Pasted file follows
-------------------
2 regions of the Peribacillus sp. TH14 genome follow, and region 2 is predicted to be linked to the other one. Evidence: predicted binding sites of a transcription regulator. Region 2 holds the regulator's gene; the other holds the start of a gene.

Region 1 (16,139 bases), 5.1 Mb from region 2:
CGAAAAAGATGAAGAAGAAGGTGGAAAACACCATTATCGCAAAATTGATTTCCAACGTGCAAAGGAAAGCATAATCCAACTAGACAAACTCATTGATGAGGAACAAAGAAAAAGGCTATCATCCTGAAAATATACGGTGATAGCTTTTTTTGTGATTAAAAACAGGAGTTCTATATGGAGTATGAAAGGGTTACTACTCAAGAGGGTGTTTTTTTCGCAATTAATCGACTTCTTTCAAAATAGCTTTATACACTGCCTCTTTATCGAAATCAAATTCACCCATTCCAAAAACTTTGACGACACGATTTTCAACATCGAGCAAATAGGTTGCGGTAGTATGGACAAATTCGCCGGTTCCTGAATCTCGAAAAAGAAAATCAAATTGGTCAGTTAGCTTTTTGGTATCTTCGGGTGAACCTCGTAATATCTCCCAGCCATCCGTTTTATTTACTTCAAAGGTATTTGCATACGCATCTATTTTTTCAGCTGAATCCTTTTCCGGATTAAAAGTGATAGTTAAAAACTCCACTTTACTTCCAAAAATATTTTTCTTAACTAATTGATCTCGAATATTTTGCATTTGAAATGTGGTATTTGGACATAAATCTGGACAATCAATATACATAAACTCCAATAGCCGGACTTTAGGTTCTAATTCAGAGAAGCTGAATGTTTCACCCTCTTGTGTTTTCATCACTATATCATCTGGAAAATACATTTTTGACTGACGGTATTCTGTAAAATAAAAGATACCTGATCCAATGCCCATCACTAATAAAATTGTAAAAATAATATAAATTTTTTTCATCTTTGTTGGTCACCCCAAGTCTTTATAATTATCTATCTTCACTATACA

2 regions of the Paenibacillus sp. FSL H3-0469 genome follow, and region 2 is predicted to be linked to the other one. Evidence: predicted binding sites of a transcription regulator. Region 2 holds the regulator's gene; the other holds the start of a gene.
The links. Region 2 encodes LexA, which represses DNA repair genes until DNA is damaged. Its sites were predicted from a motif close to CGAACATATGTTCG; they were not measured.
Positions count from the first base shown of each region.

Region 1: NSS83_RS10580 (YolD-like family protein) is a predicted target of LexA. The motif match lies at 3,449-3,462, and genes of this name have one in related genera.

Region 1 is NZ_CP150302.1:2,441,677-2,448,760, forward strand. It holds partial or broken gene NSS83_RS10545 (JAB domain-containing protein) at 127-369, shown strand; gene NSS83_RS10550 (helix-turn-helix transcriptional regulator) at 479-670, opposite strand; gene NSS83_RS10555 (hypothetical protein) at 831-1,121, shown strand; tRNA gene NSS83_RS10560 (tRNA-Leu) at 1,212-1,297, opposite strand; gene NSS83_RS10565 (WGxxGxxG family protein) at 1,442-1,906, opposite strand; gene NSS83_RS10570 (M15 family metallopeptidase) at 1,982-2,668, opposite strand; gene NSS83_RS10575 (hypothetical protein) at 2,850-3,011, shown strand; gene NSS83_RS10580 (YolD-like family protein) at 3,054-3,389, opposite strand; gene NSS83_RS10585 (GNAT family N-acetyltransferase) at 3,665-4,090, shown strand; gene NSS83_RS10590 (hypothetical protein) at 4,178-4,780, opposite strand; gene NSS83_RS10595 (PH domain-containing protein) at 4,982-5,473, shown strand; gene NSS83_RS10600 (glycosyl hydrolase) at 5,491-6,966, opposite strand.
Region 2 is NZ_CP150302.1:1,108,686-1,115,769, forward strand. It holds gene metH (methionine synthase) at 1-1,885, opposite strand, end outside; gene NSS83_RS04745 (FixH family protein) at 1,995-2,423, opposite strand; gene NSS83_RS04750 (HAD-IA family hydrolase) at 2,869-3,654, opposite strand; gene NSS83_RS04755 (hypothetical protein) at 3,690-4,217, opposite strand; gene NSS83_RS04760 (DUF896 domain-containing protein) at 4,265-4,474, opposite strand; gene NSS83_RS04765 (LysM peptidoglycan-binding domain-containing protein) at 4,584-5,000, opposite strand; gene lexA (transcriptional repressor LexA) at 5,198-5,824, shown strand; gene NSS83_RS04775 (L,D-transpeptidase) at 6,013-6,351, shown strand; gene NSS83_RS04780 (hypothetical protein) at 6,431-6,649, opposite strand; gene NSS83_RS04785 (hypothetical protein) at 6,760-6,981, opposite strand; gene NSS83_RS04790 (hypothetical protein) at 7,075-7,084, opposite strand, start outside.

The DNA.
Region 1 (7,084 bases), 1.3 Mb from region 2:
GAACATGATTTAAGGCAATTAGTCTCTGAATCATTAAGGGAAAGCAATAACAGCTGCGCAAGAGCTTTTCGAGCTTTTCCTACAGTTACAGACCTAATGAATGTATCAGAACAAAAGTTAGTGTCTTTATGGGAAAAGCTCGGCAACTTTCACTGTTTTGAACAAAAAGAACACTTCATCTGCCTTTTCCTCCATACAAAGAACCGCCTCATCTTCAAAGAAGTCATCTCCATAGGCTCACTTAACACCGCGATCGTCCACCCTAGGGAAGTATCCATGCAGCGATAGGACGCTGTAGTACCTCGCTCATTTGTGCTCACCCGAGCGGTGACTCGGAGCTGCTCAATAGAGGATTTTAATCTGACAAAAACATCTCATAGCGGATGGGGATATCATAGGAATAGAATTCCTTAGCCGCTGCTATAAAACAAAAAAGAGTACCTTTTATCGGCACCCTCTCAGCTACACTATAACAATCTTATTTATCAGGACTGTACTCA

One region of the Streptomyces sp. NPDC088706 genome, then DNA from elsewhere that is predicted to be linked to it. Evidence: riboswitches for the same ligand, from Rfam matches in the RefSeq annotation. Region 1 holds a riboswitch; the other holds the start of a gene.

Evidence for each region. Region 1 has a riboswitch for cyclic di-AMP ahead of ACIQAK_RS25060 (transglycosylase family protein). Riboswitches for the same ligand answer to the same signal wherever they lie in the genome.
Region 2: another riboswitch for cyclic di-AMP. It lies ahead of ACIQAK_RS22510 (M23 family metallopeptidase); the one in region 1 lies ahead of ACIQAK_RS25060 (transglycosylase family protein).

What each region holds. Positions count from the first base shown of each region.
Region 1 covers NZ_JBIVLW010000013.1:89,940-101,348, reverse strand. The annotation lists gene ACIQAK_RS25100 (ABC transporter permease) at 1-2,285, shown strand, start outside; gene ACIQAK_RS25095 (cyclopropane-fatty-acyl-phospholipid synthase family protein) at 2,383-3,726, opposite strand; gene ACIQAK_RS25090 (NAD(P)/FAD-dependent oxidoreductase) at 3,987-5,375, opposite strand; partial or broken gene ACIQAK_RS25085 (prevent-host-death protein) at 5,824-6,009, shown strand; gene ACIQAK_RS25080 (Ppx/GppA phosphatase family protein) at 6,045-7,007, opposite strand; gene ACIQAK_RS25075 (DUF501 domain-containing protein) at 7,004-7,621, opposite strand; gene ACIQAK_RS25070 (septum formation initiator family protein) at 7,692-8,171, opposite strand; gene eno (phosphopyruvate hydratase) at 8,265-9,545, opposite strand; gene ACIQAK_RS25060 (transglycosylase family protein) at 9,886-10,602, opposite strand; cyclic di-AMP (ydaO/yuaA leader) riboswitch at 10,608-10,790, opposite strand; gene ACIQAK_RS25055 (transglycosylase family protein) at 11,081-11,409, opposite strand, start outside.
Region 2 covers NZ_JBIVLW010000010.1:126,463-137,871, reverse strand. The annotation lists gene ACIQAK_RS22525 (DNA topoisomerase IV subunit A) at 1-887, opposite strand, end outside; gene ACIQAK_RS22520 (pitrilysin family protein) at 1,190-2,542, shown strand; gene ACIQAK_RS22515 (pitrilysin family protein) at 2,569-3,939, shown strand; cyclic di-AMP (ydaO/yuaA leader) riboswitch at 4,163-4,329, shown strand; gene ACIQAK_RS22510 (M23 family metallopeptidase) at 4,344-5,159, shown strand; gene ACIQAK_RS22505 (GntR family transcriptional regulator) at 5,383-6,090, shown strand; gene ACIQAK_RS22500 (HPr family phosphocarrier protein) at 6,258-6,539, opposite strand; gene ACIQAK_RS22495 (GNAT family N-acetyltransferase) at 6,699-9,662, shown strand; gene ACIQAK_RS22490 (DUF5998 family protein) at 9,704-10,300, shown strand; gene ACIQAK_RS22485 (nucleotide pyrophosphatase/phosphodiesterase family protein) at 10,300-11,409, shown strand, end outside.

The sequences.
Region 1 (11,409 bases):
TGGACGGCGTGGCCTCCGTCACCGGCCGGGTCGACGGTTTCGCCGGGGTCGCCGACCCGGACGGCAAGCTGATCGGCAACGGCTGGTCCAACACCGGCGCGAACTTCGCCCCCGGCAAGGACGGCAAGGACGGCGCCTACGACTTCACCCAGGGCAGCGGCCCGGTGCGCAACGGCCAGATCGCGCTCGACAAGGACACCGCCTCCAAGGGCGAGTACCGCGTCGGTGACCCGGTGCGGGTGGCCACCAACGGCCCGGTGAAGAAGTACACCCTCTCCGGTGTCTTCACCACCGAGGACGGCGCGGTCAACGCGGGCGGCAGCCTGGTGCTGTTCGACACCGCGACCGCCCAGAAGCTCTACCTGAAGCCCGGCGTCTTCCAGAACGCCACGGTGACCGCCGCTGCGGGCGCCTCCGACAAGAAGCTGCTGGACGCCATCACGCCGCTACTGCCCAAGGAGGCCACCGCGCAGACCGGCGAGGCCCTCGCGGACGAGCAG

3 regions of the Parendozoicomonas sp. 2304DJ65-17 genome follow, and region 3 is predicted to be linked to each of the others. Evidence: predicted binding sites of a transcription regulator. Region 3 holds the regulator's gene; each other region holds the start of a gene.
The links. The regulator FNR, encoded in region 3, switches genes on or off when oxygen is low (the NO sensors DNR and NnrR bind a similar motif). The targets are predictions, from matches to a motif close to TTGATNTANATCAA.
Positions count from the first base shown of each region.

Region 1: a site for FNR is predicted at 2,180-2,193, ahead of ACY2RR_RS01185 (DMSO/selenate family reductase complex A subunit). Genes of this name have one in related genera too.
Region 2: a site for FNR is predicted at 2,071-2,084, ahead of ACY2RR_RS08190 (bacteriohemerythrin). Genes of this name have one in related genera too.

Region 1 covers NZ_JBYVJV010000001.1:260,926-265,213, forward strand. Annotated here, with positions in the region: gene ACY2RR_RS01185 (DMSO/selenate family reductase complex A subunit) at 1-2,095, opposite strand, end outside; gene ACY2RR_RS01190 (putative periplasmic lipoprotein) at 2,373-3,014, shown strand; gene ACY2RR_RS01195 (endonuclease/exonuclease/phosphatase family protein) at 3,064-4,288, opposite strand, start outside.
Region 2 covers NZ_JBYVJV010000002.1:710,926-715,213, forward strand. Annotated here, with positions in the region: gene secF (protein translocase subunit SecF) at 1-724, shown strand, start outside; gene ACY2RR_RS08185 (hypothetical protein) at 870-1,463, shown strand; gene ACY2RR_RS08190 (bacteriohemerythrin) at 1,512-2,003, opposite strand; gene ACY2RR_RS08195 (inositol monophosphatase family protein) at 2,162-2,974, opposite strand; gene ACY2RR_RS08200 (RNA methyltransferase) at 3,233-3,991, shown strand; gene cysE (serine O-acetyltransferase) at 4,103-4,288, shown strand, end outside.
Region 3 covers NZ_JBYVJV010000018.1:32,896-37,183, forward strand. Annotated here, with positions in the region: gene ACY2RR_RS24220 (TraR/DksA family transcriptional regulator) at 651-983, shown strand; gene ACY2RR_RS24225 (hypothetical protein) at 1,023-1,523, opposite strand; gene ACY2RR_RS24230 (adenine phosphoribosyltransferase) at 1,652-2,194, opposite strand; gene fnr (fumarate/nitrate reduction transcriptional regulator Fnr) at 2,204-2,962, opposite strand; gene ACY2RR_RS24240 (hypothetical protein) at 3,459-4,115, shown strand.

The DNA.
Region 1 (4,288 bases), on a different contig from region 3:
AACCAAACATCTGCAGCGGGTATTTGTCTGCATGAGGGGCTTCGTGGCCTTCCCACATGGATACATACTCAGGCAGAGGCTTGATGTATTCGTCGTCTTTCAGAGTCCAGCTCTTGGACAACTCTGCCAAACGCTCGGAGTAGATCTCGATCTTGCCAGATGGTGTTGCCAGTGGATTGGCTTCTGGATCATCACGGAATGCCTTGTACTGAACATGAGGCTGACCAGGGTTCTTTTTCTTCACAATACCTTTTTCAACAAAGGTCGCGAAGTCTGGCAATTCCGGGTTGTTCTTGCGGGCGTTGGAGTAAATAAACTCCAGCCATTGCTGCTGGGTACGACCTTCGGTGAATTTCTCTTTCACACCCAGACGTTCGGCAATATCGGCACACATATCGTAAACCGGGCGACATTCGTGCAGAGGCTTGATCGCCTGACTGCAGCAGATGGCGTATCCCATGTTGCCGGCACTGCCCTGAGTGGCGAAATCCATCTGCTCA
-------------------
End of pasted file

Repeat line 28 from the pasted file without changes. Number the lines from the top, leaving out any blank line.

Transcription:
Region 2 covers NZ_JBYVJV010000002.1:710,926-715,213, forward strand. Annotated here, with positions in the region: gene secF (protein translocase subunit SecF) at 1-724, shown strand, start outside; gene ACY2RR_RS08185 (hypothetical protein) at 870-1,463, shown strand; gene ACY2RR_RS08190 (bacteriohemerythrin) at 1,512-2,003, opposite strand; gene ACY2RR_RS08195 (inositol monophosphatase family protein) at 2,162-2,974, opposite strand; gene ACY2RR_RS08200 (RNA methyltransferase) at 3,233-3,991, shown strand; gene cysE (serine O-acetyltransferase) at 4,103-4,288, shown strand, end outside.